Oct 2019 Mirror.co.uk

A mum has described the amazing moment her daughter heard for the first time - and she knows she will never forget it. Elen Naughton's second daughter Nel was born profoundly deaf. The diagnosis was made six weeks after her birth. There was no family history of deafness and it came as 'a total shock', writes Elen, who lives in Cardiff. She was heartbroken thinking that Nel had never heard the hundreds of times her big sister Anni had spoken to her, or her saying “Caru ti Nel fach” (Love you little Nel) a million times to her in the early weeks of her life. Nor did Nel hear her Dad shushing her to sleep whilst comforting her in the middle of the night.


Nel with a doll which has a replica Cochlear implant

Both parents started to learn sign language and Anni also learned the basics. At nine months Nel signed "milk" for the first time, soon followed by "more" and food”. Nel had hearing aids fitted when she was six weeks old, however they did not give her access to sound. Nel had bilateral Cochlear implant surgery at the University Hospital Wales in July this year, when she was 15 months old. Four weeks after the operation, the family were excited for Nel’s implants to be switched on. Elen writes: "The Cochlear implant team were very clear in managing our expectations with the switch on, as this is just the first step in a long process of tuning, and adjusting volume to ensure she is able to hear the best that she can. As expected, she cried at the initial shock of hearing our voices for the first time, but then turned to give me the biggest hug. She had such a puzzled expression on her face for the rest of the day, trying to make sense of this new sensation. Nel still has a lot of audiology appointments ahead of her but has adjusted so well to her Cochlear implant and really enjoys the sound of her own voice, and having fun exploring new sounds. Soon after switch on, I was keen to take Nel to the beach to hear the waves. It’s hard to know exactly how much she can hear at the moment, as it takes time for the brain to learn to process sound and to make sense of it all, but she seemed to be mesmerised by the sound of the waves. Now, at 18 months old, Nel is turning to sounds, and even trying to copy sounds such as animal noises. She also turns when we call her name, something that a parent of a hearing child would take for granted, but it is something that we will never tire of, and when Nel does turn to sound we all jump around and cheer, which she now joins in with!”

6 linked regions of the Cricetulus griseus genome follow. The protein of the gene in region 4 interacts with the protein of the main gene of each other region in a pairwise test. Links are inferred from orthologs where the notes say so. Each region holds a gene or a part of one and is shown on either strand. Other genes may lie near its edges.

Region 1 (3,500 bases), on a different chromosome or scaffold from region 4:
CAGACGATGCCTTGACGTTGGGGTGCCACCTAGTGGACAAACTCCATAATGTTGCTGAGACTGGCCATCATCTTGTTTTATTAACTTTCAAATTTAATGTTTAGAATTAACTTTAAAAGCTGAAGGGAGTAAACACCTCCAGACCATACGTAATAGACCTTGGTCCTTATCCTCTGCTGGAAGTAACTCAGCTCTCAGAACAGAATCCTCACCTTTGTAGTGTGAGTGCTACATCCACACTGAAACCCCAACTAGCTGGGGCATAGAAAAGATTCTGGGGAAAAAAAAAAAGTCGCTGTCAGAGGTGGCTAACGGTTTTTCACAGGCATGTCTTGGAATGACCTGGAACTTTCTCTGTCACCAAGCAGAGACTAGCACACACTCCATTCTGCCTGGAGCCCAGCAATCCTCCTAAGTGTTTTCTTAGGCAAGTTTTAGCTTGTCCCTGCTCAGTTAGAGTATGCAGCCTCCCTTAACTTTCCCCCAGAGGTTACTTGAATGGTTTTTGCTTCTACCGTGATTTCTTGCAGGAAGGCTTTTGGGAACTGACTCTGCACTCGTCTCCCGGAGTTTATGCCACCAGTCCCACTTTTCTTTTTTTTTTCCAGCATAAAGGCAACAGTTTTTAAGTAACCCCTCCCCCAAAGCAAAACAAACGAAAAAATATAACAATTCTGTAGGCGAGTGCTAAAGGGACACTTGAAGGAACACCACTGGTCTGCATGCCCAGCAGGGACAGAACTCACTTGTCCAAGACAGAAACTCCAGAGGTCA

The family continue to use BSL, in addition to Welsh and English, and are proud to be a trilingual family.

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